Wednesday, October 12, 2011

Book Review: The Circus Fire by Stewart O'Nan, read by Dick Hill

I had never heard of the big circus fire in Hartford, Connecticut in 1944, but once I heard about this book, I was intrigued. In particular, I had heard the audio book was good which is what I decided to try, and boy am I glad I did! This was a fantastic audio, and I would sometimes find myself looking forward to even a short car trip or walk, because I could listen to just a little more!

The author moved to Hartford and heard about the fire, and wanted to find out more. But his local library had nothing. Neither did the entire library system. In fact he couldn't find any book that told the story of the fire at the Ringling Brothers and Barnum and Bailey Circus on July 6, 1944. He didn't set out to write a book - he only wanted to understand his newly adopted city better (and besides, Stewart O'Nan is a fiction writer - he REALLY didn't think he was going to write this book.) But as he researched the tragedy, a story came to life, and he felt fictionalizing it would be disrespectful. I think Mr. O'Nan should write nonfiction more often.

At the beginning, he tells the story of a fire in Cleveland, Ohio just a few years earlier in the menagerie where many animals were burned and died, and I was almost sick with the vivid, grotesque details. At least the people had a fighting chance, but the big cats in cages had no way out, nothing they could do but lay down and die. It broke my heart.

But that fire did not compare to the one in Hartford that took 167 lives, injuring 487, mostly women and children. Mr. O'Nan tells the story of dozens of families who went to the circus that day jubilant, some celebrating birthdays, others just thrilled to have an escape from the daily reminders of war and hardships that was life in 1944. Luckily when the fire broke out, the cats act was just exiting the big top,and the Flying Wallendas were just starting their show, so there were not animals in danger, nor were there a large number of circus employees in harm's way (no circus employees were killed), but unluckily, not everyone was able to get out. Some panicked. Some were trampled. Some were pregnant or otherwise impaired. But amidst the heart-wrenching horror, there were stories of luck and heroism. Children were dropped down from the top of the bleachers to outside and strange men caught them. Strangers helped strangers that day. People gave children rides to distant towns. People opened their homes and gave out water and first aid. Even local businesses, trained what to do in case of Axis bombing, rushed into action with department store delivery trucks outfitted for ambulances. Hundreds of volunteered manned switchboards, hospitals, and the makeshift morgue.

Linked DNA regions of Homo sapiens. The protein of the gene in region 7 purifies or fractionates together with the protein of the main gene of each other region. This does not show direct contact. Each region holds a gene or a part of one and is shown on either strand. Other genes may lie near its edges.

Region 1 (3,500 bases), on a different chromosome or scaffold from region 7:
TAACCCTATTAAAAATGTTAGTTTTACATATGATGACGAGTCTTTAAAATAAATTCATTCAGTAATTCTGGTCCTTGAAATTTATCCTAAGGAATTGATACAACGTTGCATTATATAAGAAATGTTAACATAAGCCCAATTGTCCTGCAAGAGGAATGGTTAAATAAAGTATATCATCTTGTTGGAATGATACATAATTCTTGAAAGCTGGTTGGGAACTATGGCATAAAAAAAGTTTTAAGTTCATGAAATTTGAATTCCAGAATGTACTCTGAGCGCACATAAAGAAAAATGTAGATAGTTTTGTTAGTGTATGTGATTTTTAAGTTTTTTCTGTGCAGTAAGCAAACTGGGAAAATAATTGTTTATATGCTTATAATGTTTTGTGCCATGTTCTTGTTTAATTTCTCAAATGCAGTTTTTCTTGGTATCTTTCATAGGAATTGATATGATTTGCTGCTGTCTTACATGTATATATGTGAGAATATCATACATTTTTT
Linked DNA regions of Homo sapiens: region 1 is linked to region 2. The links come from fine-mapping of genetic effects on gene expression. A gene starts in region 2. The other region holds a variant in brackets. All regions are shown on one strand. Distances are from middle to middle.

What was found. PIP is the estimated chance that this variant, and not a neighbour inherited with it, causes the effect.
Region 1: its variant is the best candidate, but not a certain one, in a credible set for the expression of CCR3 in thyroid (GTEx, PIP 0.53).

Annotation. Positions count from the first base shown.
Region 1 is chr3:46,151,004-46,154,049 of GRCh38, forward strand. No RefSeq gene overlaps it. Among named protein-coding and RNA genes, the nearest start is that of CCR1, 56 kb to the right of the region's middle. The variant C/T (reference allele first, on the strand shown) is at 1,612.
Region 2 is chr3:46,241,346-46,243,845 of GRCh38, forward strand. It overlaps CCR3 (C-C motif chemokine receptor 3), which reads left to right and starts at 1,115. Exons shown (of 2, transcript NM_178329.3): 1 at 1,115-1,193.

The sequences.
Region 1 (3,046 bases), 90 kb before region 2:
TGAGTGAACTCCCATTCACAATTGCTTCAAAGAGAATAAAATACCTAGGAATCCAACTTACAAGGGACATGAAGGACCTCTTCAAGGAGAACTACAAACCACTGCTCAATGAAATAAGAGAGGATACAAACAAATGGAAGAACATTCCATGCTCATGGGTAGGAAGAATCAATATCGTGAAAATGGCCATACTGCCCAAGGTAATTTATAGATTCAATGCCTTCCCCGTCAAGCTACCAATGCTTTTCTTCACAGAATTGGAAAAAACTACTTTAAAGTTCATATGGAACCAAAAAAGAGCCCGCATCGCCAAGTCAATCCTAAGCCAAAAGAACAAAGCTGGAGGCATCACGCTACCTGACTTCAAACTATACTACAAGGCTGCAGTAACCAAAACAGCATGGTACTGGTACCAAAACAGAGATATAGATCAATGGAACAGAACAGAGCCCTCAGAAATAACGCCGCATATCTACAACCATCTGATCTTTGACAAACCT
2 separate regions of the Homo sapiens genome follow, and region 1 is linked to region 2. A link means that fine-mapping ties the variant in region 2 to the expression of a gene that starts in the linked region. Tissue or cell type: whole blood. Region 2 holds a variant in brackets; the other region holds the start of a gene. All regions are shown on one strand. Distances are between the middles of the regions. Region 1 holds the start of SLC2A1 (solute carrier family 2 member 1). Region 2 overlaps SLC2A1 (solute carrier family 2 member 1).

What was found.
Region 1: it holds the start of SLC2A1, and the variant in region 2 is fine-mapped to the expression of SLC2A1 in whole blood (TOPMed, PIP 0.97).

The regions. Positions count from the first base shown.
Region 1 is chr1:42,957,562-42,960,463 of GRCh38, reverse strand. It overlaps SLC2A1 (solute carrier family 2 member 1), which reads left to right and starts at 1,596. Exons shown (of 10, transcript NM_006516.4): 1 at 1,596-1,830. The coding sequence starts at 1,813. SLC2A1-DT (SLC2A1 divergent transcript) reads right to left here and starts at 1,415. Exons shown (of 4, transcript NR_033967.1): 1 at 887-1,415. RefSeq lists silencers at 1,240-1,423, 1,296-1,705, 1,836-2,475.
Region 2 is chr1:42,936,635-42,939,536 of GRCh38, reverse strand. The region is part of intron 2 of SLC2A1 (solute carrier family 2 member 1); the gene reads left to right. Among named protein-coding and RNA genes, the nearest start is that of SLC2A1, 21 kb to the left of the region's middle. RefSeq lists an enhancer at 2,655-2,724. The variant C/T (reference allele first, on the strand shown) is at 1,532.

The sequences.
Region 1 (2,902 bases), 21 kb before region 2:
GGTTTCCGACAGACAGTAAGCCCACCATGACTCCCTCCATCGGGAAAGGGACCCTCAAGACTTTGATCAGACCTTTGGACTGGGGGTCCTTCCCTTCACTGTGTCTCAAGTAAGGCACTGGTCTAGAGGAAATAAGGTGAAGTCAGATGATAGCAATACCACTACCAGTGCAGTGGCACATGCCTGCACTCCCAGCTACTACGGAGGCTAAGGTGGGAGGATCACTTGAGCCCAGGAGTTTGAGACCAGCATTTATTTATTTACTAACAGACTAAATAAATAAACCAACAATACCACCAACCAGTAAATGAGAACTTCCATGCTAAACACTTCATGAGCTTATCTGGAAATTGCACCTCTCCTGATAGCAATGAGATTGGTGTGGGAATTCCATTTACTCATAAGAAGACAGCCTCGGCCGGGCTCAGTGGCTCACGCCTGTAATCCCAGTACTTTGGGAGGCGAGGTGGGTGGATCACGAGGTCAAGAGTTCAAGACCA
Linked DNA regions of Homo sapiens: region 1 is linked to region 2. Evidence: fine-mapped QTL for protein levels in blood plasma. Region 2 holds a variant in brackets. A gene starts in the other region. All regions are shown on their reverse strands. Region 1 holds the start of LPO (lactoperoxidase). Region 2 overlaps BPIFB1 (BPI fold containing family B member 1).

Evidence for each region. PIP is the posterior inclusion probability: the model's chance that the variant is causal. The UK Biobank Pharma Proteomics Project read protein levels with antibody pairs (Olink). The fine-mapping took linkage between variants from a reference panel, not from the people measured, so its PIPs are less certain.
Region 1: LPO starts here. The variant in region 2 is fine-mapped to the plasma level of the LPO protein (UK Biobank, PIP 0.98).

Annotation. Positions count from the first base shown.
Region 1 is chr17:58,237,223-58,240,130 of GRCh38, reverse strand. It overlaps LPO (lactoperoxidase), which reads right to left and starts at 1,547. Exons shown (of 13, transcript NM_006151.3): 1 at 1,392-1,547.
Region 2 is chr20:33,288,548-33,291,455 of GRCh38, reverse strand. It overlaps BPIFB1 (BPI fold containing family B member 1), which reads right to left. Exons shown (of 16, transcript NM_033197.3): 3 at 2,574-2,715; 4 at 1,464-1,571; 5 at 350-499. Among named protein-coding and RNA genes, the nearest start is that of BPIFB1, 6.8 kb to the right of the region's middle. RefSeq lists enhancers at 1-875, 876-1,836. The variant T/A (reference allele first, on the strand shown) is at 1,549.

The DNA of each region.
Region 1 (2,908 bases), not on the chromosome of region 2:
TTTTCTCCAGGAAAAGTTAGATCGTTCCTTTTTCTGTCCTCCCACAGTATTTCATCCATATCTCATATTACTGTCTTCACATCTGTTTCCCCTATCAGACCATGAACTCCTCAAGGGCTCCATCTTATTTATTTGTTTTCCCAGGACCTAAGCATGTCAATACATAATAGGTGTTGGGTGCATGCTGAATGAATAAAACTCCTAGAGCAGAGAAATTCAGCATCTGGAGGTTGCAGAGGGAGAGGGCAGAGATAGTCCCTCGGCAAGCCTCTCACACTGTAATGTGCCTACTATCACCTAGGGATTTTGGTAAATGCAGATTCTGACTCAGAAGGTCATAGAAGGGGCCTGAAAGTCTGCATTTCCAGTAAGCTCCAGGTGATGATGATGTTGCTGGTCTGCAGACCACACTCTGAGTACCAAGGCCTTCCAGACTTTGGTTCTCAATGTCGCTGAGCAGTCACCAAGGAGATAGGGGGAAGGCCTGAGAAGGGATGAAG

Mr. O'Nan truly did a great deal of research. At the end, he tried valiantly to piece together answers to questions that remain to this day: who started the fire? Was it deliberate? Who were the identities of the six unclaimed bodies? But the stories of the people involved were ultimately more compelling than the longstanding questions. I couldn't stop listening. The narrator had just the right amount of gravitas without sounding ponderous. This book is not for the faint-of-heart, and even the most stalwart will at times have their heart broken, but it was a fascinating, gripping read, and I'd venture to say it's a must read for anyone living in or from Hartford.

Mr. O'Nan did mention photos taken many times in the narrative. I am not sure if the print book had a photo section but if it does, this is another example of a publisher not doing right by the audio listeners.

I bought this book from Audible.


Teresa said...

This sounds fascinating. I have a rather morbid fascination with tragedies like this, and I'm always pleased to read a well-written, well-researched book about one.

Jen said...

Not to sound weird, but I've read this book several times. I have a bit of a fascination with circuses, and I thought the author did such a great job with this story ---

maybe I'll look for it on audio now. :)

Kristen said...

I have never heard of this book but it sounds facinating. I am probably going to look for the print version of this book ... especially if there are pictures included.

Christy said...

I didn't like this book as much as you, but I still remember the fact that they waterproofed the circus tents with paraffin. Paraffin!

Stewart O'Nan will always have my affection for writing A Prayer for the Dying, but I haven't read another book of his that I've liked so well as that one.